Wisconsin would pay for all public high school juniors to take the ACT college admissions test starting in two years as part of a $7 million budget initiative State Superintendent Tony Evers announced Wednesday.
The proposal also includes administering three other tests offered by ACT to measure college and career readiness in high school. The tests would replace the Wisconsin Knowledge and Concepts Examination, which is currently administered to 10th-graders to comply with federal testing requirements.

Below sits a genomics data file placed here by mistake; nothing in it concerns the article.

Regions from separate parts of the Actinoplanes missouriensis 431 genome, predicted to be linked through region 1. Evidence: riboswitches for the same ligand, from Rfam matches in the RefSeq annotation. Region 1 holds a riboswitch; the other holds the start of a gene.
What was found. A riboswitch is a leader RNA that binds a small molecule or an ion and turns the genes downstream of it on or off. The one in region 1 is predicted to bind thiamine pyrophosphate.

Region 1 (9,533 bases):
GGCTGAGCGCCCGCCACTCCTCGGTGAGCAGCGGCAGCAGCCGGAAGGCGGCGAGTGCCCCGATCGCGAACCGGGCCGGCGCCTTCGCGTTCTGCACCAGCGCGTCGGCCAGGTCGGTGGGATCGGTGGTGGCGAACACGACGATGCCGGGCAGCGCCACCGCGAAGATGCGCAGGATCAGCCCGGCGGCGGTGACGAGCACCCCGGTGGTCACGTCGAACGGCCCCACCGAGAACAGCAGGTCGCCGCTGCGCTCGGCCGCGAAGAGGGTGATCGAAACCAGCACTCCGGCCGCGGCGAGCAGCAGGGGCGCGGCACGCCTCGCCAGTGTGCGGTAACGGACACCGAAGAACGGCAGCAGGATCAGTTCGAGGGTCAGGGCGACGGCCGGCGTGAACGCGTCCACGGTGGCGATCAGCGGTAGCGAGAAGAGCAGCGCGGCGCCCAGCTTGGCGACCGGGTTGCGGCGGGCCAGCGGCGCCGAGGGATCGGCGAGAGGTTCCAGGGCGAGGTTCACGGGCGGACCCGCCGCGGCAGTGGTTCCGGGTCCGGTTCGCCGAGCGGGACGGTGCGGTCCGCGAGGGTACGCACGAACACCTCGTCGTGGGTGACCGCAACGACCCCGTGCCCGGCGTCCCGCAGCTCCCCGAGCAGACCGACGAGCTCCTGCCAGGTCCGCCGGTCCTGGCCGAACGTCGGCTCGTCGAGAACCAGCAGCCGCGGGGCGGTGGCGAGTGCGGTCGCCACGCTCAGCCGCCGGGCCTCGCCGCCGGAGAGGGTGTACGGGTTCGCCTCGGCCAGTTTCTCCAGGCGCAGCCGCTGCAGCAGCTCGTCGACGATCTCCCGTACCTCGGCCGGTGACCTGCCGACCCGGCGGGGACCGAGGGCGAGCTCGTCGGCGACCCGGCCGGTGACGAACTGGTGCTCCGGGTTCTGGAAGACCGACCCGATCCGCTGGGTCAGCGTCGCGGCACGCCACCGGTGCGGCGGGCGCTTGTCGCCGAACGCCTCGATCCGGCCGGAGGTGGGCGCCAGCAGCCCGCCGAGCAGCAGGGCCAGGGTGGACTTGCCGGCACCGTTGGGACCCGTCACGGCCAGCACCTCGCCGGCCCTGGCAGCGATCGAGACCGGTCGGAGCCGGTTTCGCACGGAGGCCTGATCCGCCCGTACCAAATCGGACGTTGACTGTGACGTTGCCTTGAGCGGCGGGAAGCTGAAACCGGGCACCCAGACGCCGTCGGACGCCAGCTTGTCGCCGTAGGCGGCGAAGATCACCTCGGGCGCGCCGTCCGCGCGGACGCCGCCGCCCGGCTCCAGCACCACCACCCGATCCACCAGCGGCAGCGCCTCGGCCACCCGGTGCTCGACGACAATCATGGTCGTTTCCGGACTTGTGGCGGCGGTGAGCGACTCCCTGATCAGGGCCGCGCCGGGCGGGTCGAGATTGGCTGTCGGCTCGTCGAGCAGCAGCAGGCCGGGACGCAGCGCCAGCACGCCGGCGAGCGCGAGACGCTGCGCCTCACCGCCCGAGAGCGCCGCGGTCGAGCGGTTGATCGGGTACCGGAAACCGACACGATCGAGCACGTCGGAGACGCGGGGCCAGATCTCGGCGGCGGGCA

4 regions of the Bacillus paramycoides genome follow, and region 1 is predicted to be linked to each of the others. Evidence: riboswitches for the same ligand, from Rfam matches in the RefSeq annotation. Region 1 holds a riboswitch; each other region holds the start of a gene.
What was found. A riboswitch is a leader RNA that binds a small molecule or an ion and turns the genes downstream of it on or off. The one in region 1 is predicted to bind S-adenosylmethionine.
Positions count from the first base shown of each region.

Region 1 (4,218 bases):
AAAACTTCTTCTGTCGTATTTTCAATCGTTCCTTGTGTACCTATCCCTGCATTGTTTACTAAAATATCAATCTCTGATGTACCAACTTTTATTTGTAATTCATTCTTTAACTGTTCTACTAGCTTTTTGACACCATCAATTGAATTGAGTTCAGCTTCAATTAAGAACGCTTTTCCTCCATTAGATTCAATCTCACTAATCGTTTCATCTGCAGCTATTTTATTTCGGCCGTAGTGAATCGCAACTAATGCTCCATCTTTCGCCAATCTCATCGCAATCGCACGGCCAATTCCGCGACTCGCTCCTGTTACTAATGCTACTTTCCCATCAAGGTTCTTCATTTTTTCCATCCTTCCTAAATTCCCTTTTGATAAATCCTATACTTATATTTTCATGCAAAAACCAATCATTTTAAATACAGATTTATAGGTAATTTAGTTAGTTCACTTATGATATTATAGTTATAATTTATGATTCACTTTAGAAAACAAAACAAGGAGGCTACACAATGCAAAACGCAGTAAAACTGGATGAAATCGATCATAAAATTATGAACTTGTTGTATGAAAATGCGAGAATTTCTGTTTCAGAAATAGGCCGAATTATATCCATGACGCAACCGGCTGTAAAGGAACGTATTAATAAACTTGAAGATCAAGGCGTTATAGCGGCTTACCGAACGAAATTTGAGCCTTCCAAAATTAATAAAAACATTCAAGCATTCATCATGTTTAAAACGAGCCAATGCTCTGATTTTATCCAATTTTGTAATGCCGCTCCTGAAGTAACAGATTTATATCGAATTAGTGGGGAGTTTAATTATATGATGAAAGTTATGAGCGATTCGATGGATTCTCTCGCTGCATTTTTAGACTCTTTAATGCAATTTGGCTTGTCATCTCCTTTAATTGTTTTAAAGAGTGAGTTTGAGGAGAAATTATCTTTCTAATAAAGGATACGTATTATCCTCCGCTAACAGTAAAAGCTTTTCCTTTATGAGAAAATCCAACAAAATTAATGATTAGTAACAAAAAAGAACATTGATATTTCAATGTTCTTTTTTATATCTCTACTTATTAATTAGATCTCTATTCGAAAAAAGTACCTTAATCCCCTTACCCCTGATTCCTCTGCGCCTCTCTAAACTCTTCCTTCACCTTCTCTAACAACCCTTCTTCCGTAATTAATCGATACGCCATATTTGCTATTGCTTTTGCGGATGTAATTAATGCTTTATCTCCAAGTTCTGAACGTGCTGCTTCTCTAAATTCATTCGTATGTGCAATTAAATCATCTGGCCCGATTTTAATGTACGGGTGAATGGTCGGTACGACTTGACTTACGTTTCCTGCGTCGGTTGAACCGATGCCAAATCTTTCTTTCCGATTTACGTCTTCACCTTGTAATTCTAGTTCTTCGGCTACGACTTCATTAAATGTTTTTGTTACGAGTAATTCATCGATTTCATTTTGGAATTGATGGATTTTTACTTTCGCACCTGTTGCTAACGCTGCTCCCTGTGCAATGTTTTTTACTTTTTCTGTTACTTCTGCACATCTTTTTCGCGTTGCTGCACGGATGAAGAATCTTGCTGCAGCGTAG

"We need to give our students and their families better resources to plan for study and work after high school," Evers said. "It makes sense to use the ACT to fulfill state and federal testing requirements at the high school level with an exam package that provides so much more than the WKCE: college and career readiness assessments and a college admissions test score."
The proposal will be part of DPI's 2013-15 budget request being sent to Gov. Scott Walker. Evers requested $1.2 million to administer three of the ACT tests as part of his last biennial budget request, but the proposal was not included in the governor's budget. That proposal split the $2.4 million cost with districts.